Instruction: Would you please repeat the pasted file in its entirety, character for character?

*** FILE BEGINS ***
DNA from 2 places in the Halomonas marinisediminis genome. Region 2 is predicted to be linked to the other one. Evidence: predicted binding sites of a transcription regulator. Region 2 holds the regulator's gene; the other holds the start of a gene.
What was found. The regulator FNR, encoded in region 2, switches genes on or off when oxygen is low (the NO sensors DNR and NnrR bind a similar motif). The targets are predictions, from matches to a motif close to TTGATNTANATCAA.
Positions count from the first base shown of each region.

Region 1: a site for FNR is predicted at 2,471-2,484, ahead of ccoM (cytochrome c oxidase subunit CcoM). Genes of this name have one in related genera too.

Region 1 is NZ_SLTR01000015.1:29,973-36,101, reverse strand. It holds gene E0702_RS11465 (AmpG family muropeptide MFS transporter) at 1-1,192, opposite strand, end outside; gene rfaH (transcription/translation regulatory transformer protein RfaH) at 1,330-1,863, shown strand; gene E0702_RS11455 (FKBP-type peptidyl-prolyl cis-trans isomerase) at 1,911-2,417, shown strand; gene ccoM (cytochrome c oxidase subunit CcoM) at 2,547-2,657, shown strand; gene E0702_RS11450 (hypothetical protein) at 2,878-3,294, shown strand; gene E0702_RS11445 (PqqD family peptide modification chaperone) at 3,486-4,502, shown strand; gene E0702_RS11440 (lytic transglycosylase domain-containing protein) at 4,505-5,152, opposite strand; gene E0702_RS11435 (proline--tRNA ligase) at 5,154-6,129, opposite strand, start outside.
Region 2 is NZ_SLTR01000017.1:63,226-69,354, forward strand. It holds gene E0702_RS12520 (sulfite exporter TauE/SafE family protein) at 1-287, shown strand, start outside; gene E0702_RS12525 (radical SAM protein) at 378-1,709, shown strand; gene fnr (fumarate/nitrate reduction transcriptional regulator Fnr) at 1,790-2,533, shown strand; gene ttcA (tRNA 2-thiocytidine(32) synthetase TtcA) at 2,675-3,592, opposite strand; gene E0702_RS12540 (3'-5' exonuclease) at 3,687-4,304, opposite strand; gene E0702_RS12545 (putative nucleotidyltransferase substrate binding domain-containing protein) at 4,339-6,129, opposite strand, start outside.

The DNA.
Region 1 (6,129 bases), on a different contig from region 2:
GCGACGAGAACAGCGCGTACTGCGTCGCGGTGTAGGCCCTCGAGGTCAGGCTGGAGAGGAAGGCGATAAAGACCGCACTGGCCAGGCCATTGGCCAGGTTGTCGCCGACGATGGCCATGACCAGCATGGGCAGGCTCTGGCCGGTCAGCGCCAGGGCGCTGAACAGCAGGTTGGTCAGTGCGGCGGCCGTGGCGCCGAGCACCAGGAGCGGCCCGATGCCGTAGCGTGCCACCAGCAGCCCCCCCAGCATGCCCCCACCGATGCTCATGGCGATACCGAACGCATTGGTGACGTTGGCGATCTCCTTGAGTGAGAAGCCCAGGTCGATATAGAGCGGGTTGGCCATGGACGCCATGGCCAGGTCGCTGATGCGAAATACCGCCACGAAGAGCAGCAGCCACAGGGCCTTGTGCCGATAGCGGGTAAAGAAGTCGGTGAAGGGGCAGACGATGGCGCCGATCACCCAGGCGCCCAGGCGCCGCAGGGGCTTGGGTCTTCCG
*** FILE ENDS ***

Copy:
DNA from 2 places in the Halomonas marinisediminis genome. Region 2 is predicted to be linked to the other one. Evidence: predicted binding sites of a transcription regulator. Region 2 holds the regulator's gene; the other holds the start of a gene.
What was found. The regulator FNR, encoded in region 2, switches genes on or off when oxygen is low (the NO sensors DNR and NnrR bind a similar motif). The targets are predictions, from matches to a motif close to TTGATNTANATCAA.
Positions count from the first base shown of each region.

Region 1: a site for FNR is predicted at 2,471-2,484, ahead of ccoM (cytochrome c oxidase subunit CcoM). Genes of this name have one in related genera too.

Region 1 is NZ_SLTR01000015.1:29,973-36,101, reverse strand. It holds gene E0702_RS11465 (AmpG family muropeptide MFS transporter) at 1-1,192, opposite strand, end outside; gene rfaH (transcription/translation regulatory transformer protein RfaH) at 1,330-1,863, shown strand; gene E0702_RS11455 (FKBP-type peptidyl-prolyl cis-trans isomerase) at 1,911-2,417, shown strand; gene ccoM (cytochrome c oxidase subunit CcoM) at 2,547-2,657, shown strand; gene E0702_RS11450 (hypothetical protein) at 2,878-3,294, shown strand; gene E0702_RS11445 (PqqD family peptide modification chaperone) at 3,486-4,502, shown strand; gene E0702_RS11440 (lytic transglycosylase domain-containing protein) at 4,505-5,152, opposite strand; gene E0702_RS11435 (proline--tRNA ligase) at 5,154-6,129, opposite strand, start outside.
Region 2 is NZ_SLTR01000017.1:63,226-69,354, forward strand. It holds gene E0702_RS12520 (sulfite exporter TauE/SafE family protein) at 1-287, shown strand, start outside; gene E0702_RS12525 (radical SAM protein) at 378-1,709, shown strand; gene fnr (fumarate/nitrate reduction transcriptional regulator Fnr) at 1,790-2,533, shown strand; gene ttcA (tRNA 2-thiocytidine(32) synthetase TtcA) at 2,675-3,592, opposite strand; gene E0702_RS12540 (3'-5' exonuclease) at 3,687-4,304, opposite strand; gene E0702_RS12545 (putative nucleotidyltransferase substrate binding domain-containing protein) at 4,339-6,129, opposite strand, start outside.

The DNA.
Region 1 (6,129 bases), on a different contig from region 2:
GCGACGAGAACAGCGCGTACTGCGTCGCGGTGTAGGCCCTCGAGGTCAGGCTGGAGAGGAAGGCGATAAAGACCGCACTGGCCAGGCCATTGGCCAGGTTGTCGCCGACGATGGCCATGACCAGCATGGGCAGGCTCTGGCCGGTCAGCGCCAGGGCGCTGAACAGCAGGTTGGTCAGTGCGGCGGCCGTGGCGCCGAGCACCAGGAGCGGCCCGATGCCGTAGCGTGCCACCAGCAGCCCCCCCAGCATGCCCCCACCGATGCTCATGGCGATACCGAACGCATTGGTGACGTTGGCGATCTCCTTGAGTGAGAAGCCCAGGTCGATATAGAGCGGGTTGGCCATGGACGCCATGGCCAGGTCGCTGATGCGAAATACCGCCACGAAGAGCAGCAGCCACAGGGCCTTGTGCCGATAGCGGGTAAAGAAGTCGGTGAAGGGGCAGACGATGGCGCCGATCACCCAGGCGCCCAGGCGCCGCAGGGGCTTGGGTCTTCCG